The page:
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Power your way to a polished finish

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A finish worth the wait
2 photos showing cups on surface
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Before it was rubbed out,
the satin finish (top)
blurred objects and
highlighted surface flaws.
After rubbing (bottom),
the sheen becomes more even
in reflected light despite not
being glossy.

A finish worth the wait

You can rub out nearly any film finish, including polyurethane, lacquer, and shellac. With the latter two, each topcoat bonds with the one beneath it to form one single layer. With poly, though, you'll want to apply a full-strength final coat to avoid cutting through to the layer below.

Although a rubbed finish solves some problems, it highlights others if you shortchange the surface preparations. For example, a porous wood, such as red oak, looks pockmarked because the pores don't fill with finish. To prevent that, always seal porous woods with a coat of the finish you'll use for your topcoat. Then fill the pores with a commercial compound such as Behlen's Por-O-Pac. (See Sources, last slide) Follow that with three coats of film finish as close to full strength as you can apply.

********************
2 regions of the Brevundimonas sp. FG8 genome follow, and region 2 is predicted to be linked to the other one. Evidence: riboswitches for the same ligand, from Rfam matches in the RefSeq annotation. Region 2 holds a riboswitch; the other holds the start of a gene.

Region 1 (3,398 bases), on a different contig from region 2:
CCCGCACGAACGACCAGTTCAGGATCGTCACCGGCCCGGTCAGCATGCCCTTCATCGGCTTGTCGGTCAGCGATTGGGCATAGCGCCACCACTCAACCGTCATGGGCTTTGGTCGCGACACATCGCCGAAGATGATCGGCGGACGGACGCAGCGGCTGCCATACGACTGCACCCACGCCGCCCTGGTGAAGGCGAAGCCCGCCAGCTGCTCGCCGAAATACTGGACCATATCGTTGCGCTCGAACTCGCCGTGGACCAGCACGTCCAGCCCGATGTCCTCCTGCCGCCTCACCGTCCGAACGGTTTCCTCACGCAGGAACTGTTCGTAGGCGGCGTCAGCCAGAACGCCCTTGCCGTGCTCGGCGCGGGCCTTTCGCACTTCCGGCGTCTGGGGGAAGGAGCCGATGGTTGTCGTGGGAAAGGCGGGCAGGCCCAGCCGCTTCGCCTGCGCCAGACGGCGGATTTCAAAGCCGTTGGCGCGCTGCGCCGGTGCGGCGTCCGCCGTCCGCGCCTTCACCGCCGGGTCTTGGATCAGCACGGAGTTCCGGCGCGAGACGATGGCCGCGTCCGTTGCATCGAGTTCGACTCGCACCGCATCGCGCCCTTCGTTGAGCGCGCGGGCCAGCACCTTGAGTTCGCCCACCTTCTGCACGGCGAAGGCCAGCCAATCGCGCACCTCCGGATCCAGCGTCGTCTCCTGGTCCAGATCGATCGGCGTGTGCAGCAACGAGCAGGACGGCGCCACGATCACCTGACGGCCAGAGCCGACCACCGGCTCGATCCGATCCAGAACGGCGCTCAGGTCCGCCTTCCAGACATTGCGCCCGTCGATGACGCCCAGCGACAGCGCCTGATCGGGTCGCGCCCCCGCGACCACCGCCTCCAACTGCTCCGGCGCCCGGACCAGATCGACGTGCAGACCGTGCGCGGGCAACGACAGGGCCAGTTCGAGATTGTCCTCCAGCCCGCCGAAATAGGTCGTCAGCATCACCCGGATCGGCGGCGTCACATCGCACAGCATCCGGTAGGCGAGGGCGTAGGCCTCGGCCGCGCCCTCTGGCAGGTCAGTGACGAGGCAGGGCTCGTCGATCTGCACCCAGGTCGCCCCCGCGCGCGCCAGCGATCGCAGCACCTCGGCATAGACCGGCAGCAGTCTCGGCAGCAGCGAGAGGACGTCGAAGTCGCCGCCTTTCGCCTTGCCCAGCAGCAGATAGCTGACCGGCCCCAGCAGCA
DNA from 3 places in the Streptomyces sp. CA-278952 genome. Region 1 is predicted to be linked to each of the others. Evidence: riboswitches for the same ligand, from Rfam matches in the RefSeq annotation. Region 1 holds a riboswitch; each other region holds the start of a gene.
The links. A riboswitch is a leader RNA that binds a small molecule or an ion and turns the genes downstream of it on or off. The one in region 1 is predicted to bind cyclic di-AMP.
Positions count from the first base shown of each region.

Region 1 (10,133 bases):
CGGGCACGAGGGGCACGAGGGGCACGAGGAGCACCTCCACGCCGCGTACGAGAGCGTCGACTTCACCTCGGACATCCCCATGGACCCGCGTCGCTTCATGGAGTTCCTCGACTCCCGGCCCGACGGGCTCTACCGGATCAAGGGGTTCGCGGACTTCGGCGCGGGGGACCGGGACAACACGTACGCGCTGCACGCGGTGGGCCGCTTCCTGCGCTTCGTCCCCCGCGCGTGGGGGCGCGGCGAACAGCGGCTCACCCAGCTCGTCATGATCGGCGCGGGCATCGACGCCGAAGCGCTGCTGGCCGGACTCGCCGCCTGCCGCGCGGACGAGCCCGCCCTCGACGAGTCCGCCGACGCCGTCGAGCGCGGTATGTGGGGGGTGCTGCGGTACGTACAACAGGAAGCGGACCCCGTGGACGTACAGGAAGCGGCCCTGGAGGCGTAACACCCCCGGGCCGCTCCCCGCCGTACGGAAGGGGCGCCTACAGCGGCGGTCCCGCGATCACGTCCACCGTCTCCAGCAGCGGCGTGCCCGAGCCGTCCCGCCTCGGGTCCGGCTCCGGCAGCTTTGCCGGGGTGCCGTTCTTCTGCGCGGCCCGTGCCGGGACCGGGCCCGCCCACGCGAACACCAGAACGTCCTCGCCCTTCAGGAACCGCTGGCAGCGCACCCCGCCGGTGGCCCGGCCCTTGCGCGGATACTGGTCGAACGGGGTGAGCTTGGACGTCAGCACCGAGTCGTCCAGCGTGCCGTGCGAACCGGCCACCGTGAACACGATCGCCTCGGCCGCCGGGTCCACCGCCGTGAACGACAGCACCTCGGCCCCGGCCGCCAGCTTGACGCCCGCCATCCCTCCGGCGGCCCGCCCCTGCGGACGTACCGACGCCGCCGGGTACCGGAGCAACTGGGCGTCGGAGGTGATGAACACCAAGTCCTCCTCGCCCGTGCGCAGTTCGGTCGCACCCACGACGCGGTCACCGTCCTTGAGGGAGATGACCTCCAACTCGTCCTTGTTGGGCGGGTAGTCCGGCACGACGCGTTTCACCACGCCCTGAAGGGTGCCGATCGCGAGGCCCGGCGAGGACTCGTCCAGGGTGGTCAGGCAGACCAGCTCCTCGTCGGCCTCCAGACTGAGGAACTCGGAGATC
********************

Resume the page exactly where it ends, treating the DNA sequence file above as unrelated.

Brush on each coat as evenly as possible close to the edges to avoid sanding or rubbing through the finish there. However, avoid applying extra-heavy coats. Yes, thick coats protect against sand-through, but they also drip and sag more than moderate coats. And a heavy finish takes longer to cure.

Rubbing only works on a fully cured film finish. On anything less, you'll only smear the finish instead of polishing it. To tell when a finish has cured, sniff it. If you smell solvents, it needs more curing time.


Continued on page 3:  SHOP TIP

 

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